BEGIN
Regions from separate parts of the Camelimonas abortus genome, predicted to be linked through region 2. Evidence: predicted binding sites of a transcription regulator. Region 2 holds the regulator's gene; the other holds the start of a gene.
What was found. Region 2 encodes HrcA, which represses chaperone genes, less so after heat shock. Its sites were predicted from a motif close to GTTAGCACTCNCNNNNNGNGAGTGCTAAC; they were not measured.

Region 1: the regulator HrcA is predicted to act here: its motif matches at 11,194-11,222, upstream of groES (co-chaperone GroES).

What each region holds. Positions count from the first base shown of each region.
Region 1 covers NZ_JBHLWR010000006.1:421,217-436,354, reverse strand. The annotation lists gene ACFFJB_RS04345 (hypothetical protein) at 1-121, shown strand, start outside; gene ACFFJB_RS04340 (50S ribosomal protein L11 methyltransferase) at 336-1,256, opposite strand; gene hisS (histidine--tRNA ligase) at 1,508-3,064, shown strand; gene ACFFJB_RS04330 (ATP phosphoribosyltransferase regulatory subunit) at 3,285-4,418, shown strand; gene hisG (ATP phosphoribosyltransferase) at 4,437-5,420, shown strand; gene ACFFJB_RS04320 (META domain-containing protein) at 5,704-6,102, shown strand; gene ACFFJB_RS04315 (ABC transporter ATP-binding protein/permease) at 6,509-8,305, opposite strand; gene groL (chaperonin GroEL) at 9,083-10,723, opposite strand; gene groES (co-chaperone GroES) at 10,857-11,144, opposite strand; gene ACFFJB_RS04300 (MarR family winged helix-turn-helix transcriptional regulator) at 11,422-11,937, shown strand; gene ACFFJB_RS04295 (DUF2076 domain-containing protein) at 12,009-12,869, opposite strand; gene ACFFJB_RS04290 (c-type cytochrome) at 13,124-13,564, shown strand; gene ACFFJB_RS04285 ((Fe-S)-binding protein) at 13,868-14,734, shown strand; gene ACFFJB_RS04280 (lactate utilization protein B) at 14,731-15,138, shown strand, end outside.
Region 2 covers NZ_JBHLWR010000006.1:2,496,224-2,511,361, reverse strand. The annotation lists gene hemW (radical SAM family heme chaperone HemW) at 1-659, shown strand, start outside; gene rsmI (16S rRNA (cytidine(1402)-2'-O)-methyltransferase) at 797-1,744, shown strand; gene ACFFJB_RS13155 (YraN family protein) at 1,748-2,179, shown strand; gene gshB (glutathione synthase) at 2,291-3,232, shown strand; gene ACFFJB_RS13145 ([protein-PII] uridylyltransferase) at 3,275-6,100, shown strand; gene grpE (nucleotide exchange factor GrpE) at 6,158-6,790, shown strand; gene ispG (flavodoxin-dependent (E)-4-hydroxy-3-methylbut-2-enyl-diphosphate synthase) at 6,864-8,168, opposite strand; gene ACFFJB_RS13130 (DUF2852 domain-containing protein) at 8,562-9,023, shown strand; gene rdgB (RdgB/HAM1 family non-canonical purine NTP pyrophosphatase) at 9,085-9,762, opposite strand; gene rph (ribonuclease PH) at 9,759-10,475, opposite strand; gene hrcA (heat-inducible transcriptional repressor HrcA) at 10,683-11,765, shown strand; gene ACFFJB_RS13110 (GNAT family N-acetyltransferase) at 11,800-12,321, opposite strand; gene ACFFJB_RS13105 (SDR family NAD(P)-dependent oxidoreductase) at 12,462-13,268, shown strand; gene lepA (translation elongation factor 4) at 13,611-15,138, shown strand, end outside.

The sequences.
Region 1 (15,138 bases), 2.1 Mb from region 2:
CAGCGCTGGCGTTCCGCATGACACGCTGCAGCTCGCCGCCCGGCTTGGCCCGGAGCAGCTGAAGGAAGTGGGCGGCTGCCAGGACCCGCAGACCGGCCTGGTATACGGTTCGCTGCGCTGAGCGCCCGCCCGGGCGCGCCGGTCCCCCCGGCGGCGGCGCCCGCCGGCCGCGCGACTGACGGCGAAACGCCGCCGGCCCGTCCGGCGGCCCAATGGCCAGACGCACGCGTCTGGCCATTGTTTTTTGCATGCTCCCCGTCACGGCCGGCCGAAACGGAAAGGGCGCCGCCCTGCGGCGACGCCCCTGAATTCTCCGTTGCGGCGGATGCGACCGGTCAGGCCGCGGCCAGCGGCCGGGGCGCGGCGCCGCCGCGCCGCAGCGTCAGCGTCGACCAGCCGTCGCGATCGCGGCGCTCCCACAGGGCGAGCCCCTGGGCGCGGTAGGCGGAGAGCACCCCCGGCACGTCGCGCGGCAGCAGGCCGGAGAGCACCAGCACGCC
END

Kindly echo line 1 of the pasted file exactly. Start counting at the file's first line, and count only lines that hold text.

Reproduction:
Regions from separate parts of the Camelimonas abortus genome, predicted to be linked through region 2. Evidence: predicted binding sites of a transcription regulator. Region 2 holds the regulator's gene; the other holds the start of a gene.